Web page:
Original Research

Plasma levels of beta-endorphin and serotonin in response to specific spinal based exercises

O. Sokunbi, A. Moore, P. Watt
South African Journal of Physiotherapy | Vol 64, No 1 | a98 | DOI: https://doi.org/10.4102/sajp.v64i1.98 | © 2008 O. Sokunbi, A. Moore, P. Watt | This work is licensed under CC Attribution 4.0
Submitted: 07 January 2008 | Published: 07 January 2008

About the author(s)

O. Sokunbi, Physiotherapy Department, College of Medicine, University of Lagos
A. Moore, Clinical Research Centre for Health Professions, University of Brighton
P. Watt, Chelsea School of Sport, University of Brighton

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Exercises as the primary mode of treatment for low back disorders aim to achieve pain reduction, improvement in functional abilityand quality of life of for low back disorder sufferers. However the bio-chemical events associated with the use of these exercises in terms of theireffects on pain relieving neuropeptides have not been well established. Thisstudy was carried out to investigate the effects of spinal stabilisation, backextension and treadmill walking exercises on plasma levels of serotonin andbeta-endorphin.Twenty volunteers (10 males and 10 females) without low back pain participated in the study. They were randomly allocated either to one of theexercise groups, where participants carried out one of the spinal stabilisation, back extension and treadmill walkingexercises or the control (no exercise) group. The main outcome measures used in this study were plasma levels of serotonin and beta-endorphin measured with Enzyme linked immuno absorbent assay (ELISA) technique.The results of this study showed that spinal stabilisation and treadmill walking exercises produced significantincrease in plasma serotonin levels (P < 0.05) however there were no significant changes in the plasma levels of beta-endorphin in all the exercise groups (P > 0.05).It could be that biochemical effects associated with stabilisation and treadmill walking exercises therefore mayinvolve production of serotonin and its release into the plasma.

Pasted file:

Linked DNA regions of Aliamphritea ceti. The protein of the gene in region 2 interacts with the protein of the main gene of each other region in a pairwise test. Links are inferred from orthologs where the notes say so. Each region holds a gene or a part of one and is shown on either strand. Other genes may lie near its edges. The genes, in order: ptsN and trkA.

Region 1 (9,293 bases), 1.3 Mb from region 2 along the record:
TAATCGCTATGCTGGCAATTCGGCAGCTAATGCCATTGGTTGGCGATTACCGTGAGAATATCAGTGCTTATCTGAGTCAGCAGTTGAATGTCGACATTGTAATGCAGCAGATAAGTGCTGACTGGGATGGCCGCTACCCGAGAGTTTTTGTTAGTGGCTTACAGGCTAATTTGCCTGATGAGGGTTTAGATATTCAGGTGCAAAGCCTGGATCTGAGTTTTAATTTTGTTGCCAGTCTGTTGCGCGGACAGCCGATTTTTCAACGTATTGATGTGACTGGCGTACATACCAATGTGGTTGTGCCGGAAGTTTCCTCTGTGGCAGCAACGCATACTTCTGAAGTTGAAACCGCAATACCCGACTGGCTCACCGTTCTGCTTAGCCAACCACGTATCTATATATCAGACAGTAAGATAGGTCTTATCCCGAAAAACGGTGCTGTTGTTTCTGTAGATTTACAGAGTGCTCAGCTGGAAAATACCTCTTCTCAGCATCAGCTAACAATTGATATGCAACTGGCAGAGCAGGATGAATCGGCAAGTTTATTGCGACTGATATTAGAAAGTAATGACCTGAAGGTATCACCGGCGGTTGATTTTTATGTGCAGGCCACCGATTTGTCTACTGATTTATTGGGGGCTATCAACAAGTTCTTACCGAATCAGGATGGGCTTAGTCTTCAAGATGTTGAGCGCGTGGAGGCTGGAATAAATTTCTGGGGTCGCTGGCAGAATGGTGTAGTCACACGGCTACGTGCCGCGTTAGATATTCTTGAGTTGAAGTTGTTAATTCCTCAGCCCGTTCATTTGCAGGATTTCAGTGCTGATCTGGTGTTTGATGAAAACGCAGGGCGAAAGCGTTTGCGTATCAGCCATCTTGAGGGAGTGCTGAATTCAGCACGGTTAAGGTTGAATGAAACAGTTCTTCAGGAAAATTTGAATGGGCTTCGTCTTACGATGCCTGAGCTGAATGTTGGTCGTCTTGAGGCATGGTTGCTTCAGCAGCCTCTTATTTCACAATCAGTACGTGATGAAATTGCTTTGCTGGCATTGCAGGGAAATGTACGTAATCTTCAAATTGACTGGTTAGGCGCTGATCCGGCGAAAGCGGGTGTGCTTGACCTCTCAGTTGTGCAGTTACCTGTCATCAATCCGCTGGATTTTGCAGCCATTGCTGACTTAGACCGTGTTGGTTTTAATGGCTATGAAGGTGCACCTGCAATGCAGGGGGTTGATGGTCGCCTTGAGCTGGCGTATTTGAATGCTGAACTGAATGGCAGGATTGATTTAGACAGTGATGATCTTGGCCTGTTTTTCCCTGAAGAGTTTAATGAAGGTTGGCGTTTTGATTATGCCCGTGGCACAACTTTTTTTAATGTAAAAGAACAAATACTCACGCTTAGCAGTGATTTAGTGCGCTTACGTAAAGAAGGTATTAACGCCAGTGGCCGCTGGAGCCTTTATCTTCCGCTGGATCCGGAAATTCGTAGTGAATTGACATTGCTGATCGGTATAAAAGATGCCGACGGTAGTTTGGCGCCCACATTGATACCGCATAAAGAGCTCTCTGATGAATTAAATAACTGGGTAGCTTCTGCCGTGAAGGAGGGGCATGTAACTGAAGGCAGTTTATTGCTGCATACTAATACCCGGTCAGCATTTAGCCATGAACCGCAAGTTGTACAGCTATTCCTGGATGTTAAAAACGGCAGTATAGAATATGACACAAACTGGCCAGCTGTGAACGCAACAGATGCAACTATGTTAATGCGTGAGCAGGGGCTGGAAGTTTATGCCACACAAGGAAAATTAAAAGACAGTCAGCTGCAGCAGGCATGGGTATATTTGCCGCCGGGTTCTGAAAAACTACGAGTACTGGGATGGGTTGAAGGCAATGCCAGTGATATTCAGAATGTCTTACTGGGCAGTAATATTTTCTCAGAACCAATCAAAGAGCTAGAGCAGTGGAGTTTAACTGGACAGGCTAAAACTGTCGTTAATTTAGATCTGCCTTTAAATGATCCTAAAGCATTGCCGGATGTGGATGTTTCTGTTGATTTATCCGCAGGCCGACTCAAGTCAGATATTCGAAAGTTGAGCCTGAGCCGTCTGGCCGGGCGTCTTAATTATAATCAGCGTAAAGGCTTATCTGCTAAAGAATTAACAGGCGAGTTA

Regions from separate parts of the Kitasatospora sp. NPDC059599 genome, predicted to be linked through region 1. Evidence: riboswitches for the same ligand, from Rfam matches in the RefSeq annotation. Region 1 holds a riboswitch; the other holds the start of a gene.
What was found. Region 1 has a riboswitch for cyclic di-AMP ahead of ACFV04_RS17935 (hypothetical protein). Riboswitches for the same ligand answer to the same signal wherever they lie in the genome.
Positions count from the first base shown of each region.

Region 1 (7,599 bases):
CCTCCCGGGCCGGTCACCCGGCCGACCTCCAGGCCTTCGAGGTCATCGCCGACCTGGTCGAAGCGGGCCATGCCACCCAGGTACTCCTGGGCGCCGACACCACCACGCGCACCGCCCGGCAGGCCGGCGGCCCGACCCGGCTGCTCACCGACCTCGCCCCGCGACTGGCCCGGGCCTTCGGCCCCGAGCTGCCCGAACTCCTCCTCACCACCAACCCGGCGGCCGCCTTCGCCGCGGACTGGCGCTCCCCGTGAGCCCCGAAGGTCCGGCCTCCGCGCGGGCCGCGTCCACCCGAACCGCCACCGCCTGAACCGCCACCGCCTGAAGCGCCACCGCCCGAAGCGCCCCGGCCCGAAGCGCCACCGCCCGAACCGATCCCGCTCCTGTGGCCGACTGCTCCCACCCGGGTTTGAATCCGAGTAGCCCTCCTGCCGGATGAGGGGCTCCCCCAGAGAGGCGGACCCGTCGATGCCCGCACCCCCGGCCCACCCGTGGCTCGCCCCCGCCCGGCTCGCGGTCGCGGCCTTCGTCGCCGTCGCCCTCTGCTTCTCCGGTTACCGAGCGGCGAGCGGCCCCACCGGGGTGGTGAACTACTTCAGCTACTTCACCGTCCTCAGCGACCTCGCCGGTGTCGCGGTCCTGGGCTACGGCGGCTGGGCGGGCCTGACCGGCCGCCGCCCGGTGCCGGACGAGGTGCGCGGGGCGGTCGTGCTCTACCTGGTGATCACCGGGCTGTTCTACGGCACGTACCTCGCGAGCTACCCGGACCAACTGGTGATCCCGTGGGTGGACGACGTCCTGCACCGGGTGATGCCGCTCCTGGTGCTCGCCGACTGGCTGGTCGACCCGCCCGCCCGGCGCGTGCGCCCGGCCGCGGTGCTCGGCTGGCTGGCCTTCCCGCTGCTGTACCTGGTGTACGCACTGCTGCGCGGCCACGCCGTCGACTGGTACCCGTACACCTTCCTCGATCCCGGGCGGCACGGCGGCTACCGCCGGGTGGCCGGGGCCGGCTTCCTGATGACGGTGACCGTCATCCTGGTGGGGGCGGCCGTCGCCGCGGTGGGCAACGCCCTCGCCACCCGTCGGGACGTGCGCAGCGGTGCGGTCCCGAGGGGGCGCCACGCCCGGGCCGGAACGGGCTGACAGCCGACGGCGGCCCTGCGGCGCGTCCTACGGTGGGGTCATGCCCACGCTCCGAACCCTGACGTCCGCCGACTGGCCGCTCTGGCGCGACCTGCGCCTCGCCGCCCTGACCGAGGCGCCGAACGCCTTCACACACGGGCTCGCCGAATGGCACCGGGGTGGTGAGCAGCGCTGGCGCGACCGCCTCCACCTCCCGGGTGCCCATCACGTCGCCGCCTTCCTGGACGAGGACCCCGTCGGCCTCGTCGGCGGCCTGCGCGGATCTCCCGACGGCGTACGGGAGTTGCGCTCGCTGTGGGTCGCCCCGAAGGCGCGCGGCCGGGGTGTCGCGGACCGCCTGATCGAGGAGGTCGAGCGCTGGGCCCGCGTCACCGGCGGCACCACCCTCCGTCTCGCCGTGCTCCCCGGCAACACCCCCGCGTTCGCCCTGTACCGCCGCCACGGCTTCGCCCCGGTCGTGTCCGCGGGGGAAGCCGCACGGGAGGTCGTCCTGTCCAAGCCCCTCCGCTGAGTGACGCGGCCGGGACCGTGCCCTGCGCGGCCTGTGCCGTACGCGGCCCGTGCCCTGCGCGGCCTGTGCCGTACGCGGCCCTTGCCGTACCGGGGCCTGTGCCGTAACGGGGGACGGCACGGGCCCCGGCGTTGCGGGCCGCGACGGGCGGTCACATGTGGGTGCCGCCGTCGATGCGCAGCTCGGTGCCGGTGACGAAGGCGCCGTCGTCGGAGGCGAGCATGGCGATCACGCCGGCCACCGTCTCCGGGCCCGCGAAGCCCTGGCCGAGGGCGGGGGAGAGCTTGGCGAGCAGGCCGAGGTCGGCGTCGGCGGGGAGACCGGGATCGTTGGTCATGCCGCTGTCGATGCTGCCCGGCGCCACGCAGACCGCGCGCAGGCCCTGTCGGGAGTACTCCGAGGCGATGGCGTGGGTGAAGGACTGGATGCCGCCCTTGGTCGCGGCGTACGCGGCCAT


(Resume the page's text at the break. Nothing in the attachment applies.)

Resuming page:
spinal based exercises; serotonin; beta-endorphin


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